Clematii are reshooting now that the promised rain and cooler weather have replaced the scorching days, hellebores have surprisingly been in flower for weeks, although I’m getting used to their irregular habits, and looking around there are still roses in flower, pelargoniums in flower and a great deal of greenery as the plants which have conserved their energies this hot, dry summer are hopefully readying themselves for a spectacular display next year.
And armed with advice from Monty Don (of Gardeners’ World) I will begin again too, since growing fruit in pots he describes as the ‘good-life in miniature‘. His potted orchard consists of plums, lemons, oranges, blueberries, a walnut, an apricot, mulberries, apples and a couple of olive trees.
I wonder why he doesn’t include cherries since they too (as mine was) can be bought on suitable dwarfing stock – perhaps I can ask. Meanwhile his other choices are rather daunting, although as I have three olives bearing fruit I could say I have a bit of a head start. I’m not sure that anything requiring winter shelter is going to work, so that rules out oranges and lemons as well as apricots, but the idea of a walnut is intriguing, and I can keep trying with my long suffering blueberry plant. It needs a companion and it needs rain, rather than tap water, to keep it going, but this year there was no option and unless I’ve skipped over the relevant section, Monty doesn’t mention pruning which I think I also need to bone up on.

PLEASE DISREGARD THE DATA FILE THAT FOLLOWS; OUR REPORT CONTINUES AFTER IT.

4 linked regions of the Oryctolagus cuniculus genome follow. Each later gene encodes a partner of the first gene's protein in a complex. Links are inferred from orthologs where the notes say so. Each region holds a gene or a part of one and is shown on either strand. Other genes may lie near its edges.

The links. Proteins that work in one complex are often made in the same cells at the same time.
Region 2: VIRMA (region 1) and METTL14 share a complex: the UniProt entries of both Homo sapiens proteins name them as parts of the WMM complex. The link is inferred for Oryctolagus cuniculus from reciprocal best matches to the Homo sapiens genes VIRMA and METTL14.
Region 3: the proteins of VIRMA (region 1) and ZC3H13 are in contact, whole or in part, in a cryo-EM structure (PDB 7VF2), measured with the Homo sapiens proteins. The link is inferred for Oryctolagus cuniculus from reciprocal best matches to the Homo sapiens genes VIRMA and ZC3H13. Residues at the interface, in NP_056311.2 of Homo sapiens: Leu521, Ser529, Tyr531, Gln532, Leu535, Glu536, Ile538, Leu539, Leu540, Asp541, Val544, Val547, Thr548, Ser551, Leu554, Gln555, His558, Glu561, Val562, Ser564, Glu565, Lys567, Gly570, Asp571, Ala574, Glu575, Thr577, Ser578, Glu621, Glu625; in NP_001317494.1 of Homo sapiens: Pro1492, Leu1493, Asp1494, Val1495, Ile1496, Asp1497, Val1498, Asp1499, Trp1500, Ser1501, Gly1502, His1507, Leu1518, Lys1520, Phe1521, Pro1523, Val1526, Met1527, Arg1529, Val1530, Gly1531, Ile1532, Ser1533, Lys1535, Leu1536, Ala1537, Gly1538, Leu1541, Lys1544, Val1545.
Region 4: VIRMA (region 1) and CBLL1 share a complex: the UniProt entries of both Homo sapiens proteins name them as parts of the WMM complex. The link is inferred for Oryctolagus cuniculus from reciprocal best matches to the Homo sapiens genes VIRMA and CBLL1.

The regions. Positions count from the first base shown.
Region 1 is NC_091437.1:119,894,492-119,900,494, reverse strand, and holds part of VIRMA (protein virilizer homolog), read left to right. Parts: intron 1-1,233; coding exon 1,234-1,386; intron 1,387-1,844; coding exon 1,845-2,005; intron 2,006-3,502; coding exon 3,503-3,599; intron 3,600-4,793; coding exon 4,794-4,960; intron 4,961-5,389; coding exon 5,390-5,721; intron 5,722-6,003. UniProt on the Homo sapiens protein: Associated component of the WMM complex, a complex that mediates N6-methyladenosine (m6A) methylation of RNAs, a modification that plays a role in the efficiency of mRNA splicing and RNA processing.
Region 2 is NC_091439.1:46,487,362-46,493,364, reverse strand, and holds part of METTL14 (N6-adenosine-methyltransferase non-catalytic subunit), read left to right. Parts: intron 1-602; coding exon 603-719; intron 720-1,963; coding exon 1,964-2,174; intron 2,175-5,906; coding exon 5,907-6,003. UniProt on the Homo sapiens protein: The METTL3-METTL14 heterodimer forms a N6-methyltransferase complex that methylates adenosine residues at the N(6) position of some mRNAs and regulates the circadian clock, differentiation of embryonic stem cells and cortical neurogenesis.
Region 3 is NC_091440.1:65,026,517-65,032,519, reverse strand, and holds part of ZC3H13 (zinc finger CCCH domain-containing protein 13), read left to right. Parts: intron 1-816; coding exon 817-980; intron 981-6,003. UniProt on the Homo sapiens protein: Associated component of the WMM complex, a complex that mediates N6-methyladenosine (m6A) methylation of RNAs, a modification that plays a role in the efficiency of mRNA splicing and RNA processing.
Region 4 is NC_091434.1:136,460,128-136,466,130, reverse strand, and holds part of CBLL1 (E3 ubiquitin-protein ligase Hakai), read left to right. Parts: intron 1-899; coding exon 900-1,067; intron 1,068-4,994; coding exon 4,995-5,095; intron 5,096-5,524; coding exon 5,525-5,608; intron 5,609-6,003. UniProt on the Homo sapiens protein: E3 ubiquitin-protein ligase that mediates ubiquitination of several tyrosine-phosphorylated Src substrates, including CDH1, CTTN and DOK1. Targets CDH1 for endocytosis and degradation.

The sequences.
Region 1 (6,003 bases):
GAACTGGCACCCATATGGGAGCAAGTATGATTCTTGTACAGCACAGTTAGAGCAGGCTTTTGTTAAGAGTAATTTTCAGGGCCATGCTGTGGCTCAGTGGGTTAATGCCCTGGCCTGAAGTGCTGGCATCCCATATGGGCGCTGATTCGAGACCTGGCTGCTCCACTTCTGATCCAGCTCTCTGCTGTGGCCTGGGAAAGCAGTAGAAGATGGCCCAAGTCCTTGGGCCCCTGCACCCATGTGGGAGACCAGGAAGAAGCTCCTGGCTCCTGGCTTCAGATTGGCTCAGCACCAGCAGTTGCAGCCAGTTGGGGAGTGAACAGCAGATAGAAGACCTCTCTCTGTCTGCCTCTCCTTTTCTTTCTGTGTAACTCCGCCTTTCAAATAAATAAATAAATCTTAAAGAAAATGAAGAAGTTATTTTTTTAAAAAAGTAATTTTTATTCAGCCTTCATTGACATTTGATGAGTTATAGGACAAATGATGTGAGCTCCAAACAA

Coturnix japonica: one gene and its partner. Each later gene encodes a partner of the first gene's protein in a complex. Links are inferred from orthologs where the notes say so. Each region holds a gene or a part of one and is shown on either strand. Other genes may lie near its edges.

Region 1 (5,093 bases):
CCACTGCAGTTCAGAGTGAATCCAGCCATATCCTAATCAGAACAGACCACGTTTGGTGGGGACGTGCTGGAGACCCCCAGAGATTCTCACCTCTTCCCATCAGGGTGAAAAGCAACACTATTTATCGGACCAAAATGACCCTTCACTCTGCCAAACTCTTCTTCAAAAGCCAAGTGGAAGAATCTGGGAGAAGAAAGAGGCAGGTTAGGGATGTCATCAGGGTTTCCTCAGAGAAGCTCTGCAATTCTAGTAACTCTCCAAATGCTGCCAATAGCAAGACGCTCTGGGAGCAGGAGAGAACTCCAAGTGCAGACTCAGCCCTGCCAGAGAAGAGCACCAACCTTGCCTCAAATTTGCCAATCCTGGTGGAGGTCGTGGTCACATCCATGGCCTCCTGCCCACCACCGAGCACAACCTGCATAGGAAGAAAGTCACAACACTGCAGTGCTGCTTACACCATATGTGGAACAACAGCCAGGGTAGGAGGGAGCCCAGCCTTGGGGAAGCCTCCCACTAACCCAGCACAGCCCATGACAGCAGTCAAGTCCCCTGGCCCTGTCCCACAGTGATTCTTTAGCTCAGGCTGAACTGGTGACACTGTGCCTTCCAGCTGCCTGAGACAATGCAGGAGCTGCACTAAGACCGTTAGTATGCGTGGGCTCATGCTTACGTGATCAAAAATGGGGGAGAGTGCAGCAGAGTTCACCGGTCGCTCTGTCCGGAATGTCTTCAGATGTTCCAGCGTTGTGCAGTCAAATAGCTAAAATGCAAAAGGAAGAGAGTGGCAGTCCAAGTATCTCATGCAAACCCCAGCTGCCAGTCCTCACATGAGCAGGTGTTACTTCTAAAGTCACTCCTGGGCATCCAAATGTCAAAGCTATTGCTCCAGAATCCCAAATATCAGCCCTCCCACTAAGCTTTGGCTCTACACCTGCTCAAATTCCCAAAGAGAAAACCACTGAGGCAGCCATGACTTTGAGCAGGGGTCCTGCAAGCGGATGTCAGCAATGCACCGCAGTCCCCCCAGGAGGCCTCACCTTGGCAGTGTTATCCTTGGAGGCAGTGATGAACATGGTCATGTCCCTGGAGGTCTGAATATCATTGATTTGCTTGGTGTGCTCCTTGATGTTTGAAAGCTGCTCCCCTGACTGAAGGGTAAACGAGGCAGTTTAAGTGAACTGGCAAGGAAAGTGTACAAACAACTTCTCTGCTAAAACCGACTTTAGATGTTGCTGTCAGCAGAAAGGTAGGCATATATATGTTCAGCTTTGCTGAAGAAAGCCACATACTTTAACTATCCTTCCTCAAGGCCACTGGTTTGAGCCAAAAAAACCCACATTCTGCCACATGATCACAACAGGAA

The idea of a walnut in a pot might have cheered my father who was particularly fond of the nuts. My childhood garden had a beautiful spreading walnut tree of the right height and with the right canopy to provide dappled shade for summer meals enjoyed beneath. The kitchen however, was some way from the walnut tree so meals ‘en plein air’ involved trapsing with trays and trolleys the length of the house, up and down steps and across the much pampered grass. Because the carefully tended lawn was so precious, and occasionally used for games of croquet, the heavy wooden table was folded out and back again for every meal, frequently trapping our fingers. Chairs and cushions would follow. In late summer the crowning glory you might say, was the shower of walnut shells from above, as much to my father’s particular frustration the squirrels got there first, just before the nuts were fully ripe and ready to drop, and would sit along the branches eating nuts and shedding shells.
A picnic on the lawn might on the whole have been easier, but as I’m now more inclined to gravitate to grassy slopes (easier to get up from) rather then flat plains whenever there’s a choice, I have become more accepting of this long remembered elaborate summer ritual.